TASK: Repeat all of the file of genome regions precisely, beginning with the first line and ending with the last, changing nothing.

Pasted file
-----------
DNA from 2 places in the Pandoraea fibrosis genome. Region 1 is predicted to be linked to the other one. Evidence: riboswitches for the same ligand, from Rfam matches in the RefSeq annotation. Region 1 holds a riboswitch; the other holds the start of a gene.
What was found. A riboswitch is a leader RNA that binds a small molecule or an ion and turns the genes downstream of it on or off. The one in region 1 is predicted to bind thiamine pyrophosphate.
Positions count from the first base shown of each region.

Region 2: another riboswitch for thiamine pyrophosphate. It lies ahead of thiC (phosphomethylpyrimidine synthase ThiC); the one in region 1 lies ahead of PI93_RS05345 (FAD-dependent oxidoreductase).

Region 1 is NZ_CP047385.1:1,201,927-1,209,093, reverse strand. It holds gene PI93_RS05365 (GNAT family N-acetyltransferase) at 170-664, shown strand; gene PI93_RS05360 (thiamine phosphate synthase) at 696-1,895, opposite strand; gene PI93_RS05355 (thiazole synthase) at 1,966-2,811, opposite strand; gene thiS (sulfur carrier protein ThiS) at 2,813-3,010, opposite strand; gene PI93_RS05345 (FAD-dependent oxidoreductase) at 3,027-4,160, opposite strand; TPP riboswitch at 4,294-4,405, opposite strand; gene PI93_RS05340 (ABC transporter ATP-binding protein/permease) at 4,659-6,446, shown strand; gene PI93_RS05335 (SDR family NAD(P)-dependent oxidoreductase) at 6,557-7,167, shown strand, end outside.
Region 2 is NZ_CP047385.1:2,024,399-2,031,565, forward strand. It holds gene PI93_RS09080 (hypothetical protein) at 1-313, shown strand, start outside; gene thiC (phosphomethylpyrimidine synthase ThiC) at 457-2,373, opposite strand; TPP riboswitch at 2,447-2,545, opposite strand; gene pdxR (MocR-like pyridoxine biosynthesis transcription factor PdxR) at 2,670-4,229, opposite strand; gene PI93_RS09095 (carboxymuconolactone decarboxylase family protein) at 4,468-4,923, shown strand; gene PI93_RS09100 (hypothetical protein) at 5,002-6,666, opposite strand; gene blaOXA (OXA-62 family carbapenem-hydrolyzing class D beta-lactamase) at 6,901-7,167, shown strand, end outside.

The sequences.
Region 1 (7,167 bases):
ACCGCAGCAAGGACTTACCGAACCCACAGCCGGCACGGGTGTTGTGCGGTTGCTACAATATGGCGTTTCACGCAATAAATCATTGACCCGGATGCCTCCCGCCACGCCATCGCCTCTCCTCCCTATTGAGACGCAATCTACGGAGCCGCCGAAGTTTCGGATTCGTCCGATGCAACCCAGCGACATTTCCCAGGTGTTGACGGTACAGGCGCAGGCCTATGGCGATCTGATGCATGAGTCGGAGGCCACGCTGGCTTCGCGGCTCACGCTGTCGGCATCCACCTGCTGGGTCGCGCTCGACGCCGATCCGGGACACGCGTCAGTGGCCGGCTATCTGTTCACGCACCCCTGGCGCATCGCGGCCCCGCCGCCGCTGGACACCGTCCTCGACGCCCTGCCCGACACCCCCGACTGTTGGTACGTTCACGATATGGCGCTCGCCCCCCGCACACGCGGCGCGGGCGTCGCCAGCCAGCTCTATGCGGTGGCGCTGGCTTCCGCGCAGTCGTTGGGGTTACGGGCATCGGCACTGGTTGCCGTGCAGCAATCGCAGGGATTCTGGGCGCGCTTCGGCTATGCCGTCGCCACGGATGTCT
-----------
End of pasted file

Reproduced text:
DNA from 2 places in the Pandoraea fibrosis genome. Region 1 is predicted to be linked to the other one. Evidence: riboswitches for the same ligand, from Rfam matches in the RefSeq annotation. Region 1 holds a riboswitch; the other holds the start of a gene.
What was found. A riboswitch is a leader RNA that binds a small molecule or an ion and turns the genes downstream of it on or off. The one in region 1 is predicted to bind thiamine pyrophosphate.
Positions count from the first base shown of each region.

Region 2: another riboswitch for thiamine pyrophosphate. It lies ahead of thiC (phosphomethylpyrimidine synthase ThiC); the one in region 1 lies ahead of PI93_RS05345 (FAD-dependent oxidoreductase).

Region 1 is NZ_CP047385.1:1,201,927-1,209,093, reverse strand. It holds gene PI93_RS05365 (GNAT family N-acetyltransferase) at 170-664, shown strand; gene PI93_RS05360 (thiamine phosphate synthase) at 696-1,895, opposite strand; gene PI93_RS05355 (thiazole synthase) at 1,966-2,811, opposite strand; gene thiS (sulfur carrier protein ThiS) at 2,813-3,010, opposite strand; gene PI93_RS05345 (FAD-dependent oxidoreductase) at 3,027-4,160, opposite strand; TPP riboswitch at 4,294-4,405, opposite strand; gene PI93_RS05340 (ABC transporter ATP-binding protein/permease) at 4,659-6,446, shown strand; gene PI93_RS05335 (SDR family NAD(P)-dependent oxidoreductase) at 6,557-7,167, shown strand, end outside.
Region 2 is NZ_CP047385.1:2,024,399-2,031,565, forward strand. It holds gene PI93_RS09080 (hypothetical protein) at 1-313, shown strand, start outside; gene thiC (phosphomethylpyrimidine synthase ThiC) at 457-2,373, opposite strand; TPP riboswitch at 2,447-2,545, opposite strand; gene pdxR (MocR-like pyridoxine biosynthesis transcription factor PdxR) at 2,670-4,229, opposite strand; gene PI93_RS09095 (carboxymuconolactone decarboxylase family protein) at 4,468-4,923, shown strand; gene PI93_RS09100 (hypothetical protein) at 5,002-6,666, opposite strand; gene blaOXA (OXA-62 family carbapenem-hydrolyzing class D beta-lactamase) at 6,901-7,167, shown strand, end outside.

The sequences.
Region 1 (7,167 bases):
ACCGCAGCAAGGACTTACCGAACCCACAGCCGGCACGGGTGTTGTGCGGTTGCTACAATATGGCGTTTCACGCAATAAATCATTGACCCGGATGCCTCCCGCCACGCCATCGCCTCTCCTCCCTATTGAGACGCAATCTACGGAGCCGCCGAAGTTTCGGATTCGTCCGATGCAACCCAGCGACATTTCCCAGGTGTTGACGGTACAGGCGCAGGCCTATGGCGATCTGATGCATGAGTCGGAGGCCACGCTGGCTTCGCGGCTCACGCTGTCGGCATCCACCTGCTGGGTCGCGCTCGACGCCGATCCGGGACACGCGTCAGTGGCCGGCTATCTGTTCACGCACCCCTGGCGCATCGCGGCCCCGCCGCCGCTGGACACCGTCCTCGACGCCCTGCCCGACACCCCCGACTGTTGGTACGTTCACGATATGGCGCTCGCCCCCCGCACACGCGGCGCGGGCGTCGCCAGCCAGCTCTATGCGGTGGCGCTGGCTTCCGCGCAGTCGTTGGGGTTACGGGCATCGGCACTGGTTGCCGTGCAGCAATCGCAGGGATTCTGGGCGCGCTTCGGCTATGCCGTCGCCACGGATGTCT